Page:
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Journal of Neurosurgical Sciences 2020 February;64(1):58-65

DOI: 10.23736/S0390-5616.16.03149-0


language: English

Treatment of very large cranial defects with individually shaped polypropylene polyester knitwear prostheses: a series of 11 cases

Piotr KASPRZAK 1 , Grzegorz TOMASZEWSKI 2, Witold SUJKA 3, Zbigniew KOTWICA 4, Filip STOMA 5, Borys KWINTA 6, Marek MOSKAŁA 6, Tomasz PAPIERZ 1, Rafał WÓJCIK 1, Jerzy ZWOLIŃSKI 7, Tomasz TROJANOWSKI 5

1 Department of Neurosurgery, Medical University of Łódź, Łódź, Poland; 2 Independent Engineering Consultant, Łódź, Poland; 3 Tricomed, Łódź, Poland; 4 Kazimierz Pulalski University of Technology and Humanities, Radom, Poland; 5 Department of Neurosurgery, University Medical School in Lublin, Lublin, Poland; 6 Department of Neurosurgery, Faculty of Medicine, Jagiellonian University Medical College, Kraków, Poland; 7 Center for Research and Development, Provincial Specialist Hospital, Wrocław, Poland


BACKGROUND: Very large cranial defects are not very common in neurosurgical practice and there is not any widely acknowledged standard of their treatment. One of the useful methods in such cases is individual forming of polypropylene-polyester knitwear. Such material was used in the past but before 2008 it was available only as standardized plates. Currently, it can be also produced as individually-shaped implants. The authors give their definition of very large cranial defects and present their experience with this cranioplastic method in such defects.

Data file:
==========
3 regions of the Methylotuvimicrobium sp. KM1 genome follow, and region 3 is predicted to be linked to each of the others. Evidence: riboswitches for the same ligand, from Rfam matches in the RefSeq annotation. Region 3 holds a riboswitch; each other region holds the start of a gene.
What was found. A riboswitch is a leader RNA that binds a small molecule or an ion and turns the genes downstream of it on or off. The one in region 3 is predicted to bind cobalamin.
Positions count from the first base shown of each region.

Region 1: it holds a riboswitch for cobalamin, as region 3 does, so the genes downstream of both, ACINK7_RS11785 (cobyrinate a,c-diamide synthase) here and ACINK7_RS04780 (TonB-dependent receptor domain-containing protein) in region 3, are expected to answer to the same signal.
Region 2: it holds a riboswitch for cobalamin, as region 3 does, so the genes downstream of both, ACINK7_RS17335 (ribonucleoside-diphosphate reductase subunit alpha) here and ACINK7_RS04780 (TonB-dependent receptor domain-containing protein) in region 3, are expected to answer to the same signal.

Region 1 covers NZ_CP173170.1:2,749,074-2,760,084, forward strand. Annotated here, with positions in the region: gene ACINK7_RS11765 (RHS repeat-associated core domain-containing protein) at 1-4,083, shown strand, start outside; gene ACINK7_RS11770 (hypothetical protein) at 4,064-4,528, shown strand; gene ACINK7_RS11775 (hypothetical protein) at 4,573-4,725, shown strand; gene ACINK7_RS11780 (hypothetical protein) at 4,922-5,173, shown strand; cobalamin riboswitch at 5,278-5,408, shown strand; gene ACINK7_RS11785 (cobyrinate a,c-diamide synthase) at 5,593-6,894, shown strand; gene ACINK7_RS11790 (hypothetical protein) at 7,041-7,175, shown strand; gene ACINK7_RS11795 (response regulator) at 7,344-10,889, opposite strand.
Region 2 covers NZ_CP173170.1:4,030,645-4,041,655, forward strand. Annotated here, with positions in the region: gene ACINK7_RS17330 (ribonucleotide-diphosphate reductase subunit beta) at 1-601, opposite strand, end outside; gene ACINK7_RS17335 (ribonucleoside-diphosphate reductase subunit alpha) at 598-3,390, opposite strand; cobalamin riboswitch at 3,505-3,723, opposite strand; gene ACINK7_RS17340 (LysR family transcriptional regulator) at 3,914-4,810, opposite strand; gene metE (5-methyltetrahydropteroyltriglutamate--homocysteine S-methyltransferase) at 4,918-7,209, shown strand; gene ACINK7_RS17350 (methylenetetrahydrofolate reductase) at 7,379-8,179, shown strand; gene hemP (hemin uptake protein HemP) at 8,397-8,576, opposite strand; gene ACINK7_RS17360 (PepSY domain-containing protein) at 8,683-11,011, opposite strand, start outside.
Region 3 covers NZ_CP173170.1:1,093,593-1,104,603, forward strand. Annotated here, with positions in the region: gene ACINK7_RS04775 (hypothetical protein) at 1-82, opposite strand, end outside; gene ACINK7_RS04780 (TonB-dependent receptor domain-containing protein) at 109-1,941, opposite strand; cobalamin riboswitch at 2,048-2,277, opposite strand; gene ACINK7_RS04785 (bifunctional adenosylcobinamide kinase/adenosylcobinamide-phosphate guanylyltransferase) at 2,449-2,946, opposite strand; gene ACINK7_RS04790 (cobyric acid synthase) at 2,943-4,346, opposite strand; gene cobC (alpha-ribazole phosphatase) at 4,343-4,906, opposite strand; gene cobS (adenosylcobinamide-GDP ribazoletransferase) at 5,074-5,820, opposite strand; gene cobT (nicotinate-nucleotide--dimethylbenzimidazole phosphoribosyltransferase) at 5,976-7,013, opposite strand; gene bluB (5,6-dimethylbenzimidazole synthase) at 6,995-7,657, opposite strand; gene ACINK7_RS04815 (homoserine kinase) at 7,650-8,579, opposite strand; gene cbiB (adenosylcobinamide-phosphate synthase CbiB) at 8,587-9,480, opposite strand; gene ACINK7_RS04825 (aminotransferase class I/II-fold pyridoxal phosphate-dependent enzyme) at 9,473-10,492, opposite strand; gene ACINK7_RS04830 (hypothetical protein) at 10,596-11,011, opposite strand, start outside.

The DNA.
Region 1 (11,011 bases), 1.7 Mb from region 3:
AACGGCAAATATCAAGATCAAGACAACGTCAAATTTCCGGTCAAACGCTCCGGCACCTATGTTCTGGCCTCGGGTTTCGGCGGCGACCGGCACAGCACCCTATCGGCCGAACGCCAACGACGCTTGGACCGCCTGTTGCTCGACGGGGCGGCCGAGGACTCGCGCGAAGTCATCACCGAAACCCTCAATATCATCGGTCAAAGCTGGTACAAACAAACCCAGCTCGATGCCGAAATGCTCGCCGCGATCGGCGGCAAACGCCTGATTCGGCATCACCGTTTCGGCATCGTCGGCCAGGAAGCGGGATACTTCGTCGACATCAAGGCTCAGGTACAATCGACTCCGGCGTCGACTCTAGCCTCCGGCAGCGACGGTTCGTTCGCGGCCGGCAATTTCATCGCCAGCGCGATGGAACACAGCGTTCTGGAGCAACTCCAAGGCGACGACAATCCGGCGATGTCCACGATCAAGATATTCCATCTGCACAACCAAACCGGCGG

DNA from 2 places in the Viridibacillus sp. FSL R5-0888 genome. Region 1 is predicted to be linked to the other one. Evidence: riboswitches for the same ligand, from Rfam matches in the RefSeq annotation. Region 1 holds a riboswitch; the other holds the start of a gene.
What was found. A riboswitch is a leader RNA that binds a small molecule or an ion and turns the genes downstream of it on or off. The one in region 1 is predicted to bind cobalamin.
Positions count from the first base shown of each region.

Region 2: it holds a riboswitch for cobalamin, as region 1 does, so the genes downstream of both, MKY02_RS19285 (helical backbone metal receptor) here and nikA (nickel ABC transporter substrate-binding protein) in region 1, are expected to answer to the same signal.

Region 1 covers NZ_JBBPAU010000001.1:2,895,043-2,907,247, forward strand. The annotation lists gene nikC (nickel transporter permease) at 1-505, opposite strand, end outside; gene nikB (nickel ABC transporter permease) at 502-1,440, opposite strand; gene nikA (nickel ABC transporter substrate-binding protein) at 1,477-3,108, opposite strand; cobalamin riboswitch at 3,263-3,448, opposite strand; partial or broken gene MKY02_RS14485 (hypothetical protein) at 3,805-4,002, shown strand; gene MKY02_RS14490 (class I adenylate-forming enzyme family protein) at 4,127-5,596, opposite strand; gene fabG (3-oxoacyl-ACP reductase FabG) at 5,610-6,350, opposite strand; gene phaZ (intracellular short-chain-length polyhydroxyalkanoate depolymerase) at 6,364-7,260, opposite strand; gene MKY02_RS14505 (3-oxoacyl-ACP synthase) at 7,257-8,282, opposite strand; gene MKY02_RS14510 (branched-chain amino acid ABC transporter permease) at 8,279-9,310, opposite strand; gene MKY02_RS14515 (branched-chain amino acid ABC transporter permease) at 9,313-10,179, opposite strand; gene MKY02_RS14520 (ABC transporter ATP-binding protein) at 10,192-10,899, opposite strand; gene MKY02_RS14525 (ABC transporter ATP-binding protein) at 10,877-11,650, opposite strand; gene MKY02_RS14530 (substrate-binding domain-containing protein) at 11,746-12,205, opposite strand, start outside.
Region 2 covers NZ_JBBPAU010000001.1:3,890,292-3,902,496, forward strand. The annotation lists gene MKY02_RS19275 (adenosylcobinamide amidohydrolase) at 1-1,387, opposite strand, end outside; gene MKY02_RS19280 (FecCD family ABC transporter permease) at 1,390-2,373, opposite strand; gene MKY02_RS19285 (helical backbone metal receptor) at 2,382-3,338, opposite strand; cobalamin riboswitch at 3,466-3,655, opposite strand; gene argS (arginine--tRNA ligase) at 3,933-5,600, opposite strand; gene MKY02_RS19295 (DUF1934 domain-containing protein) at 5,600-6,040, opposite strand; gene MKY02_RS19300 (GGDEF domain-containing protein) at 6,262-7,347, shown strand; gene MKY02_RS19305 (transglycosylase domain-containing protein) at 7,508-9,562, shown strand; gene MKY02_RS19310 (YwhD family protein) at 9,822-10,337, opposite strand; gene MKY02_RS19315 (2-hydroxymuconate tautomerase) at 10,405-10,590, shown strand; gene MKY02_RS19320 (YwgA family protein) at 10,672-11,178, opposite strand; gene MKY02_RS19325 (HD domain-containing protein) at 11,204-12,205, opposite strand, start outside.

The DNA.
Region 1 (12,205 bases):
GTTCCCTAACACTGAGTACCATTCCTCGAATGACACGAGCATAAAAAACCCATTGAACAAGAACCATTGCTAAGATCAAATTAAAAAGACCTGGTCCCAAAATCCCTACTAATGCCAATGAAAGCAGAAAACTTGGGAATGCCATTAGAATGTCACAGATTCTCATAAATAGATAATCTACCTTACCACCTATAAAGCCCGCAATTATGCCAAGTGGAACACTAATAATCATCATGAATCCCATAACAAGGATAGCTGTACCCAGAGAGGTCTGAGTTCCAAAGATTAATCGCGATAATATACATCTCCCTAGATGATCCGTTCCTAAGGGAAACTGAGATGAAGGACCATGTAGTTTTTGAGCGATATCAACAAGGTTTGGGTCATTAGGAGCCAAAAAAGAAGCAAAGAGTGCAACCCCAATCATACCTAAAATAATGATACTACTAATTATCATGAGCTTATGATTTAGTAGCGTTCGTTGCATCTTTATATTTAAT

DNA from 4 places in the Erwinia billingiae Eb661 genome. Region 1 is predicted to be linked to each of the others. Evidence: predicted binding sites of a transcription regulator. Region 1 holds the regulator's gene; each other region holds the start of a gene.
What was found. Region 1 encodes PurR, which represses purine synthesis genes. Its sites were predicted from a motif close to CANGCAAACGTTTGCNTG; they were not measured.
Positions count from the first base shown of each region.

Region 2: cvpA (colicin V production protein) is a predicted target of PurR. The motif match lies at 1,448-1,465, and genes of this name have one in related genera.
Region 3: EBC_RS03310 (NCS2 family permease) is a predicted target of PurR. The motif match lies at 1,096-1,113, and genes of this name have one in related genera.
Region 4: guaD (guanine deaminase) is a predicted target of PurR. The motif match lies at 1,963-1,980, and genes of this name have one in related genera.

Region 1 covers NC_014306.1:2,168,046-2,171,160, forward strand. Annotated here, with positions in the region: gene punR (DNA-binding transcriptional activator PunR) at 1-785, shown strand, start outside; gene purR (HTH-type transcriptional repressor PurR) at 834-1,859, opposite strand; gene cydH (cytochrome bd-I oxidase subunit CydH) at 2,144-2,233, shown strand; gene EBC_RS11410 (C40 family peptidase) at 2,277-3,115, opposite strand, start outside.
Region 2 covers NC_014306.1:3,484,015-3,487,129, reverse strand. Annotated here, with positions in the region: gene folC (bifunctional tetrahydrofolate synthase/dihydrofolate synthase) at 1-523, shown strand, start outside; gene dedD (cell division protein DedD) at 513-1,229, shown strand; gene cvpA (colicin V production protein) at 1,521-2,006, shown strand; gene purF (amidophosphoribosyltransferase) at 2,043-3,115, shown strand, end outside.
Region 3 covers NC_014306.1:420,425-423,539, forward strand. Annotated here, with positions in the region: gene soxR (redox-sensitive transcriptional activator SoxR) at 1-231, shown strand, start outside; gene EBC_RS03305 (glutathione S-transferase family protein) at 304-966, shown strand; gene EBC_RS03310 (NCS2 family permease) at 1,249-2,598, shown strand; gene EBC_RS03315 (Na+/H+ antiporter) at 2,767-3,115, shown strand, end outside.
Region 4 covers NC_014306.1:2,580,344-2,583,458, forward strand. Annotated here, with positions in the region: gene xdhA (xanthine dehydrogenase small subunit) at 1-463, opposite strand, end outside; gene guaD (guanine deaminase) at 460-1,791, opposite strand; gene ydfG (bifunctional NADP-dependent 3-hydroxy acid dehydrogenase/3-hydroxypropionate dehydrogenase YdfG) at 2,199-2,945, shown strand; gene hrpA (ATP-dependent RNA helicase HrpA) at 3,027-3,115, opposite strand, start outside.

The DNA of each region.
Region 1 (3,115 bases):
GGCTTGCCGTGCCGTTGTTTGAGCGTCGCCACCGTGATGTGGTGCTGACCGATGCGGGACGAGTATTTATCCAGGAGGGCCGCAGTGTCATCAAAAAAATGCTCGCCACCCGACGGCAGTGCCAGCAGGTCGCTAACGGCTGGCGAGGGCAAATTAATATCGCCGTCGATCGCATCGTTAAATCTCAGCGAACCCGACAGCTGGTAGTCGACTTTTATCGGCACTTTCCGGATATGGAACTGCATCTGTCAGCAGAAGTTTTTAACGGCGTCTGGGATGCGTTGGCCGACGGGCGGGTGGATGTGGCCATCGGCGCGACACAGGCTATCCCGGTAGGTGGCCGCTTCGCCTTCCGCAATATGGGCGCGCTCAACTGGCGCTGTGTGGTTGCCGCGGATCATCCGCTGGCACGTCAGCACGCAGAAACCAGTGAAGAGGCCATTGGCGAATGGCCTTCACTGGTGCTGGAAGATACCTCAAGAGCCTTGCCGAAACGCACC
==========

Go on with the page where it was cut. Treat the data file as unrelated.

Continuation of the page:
METHODS: The authors collected data on 11 cases of patients with very large cranial defects, from a total of 156 cases, operated on in 5 Polish neurosurgical departments. The necessary implants were prepared for individual patients according to the data provided by a computed tomography examination and with the use of computer aided machining.
RESULTS: All defects were larger than 120 cm2 (129 to 178 cm2) and exceeded 1/4 of the calvaria area. Patients were operated between 2008 to 2012. In all patients, a very good aesthetic result and correct skull reconstruction was achieved. The follow-up time in all cases exceeded 1 year and reached 4 years in one case. No complications were observed.
CONCLUSIONS: Individually pre-shaped polypropylene-polyester knitwear prostheses are a good alternative to the existing cranioplasty methods, particularly in very large cranial defects.

KEY WORDS: Craniotomy; Polypropylenes; Prostheses and implants

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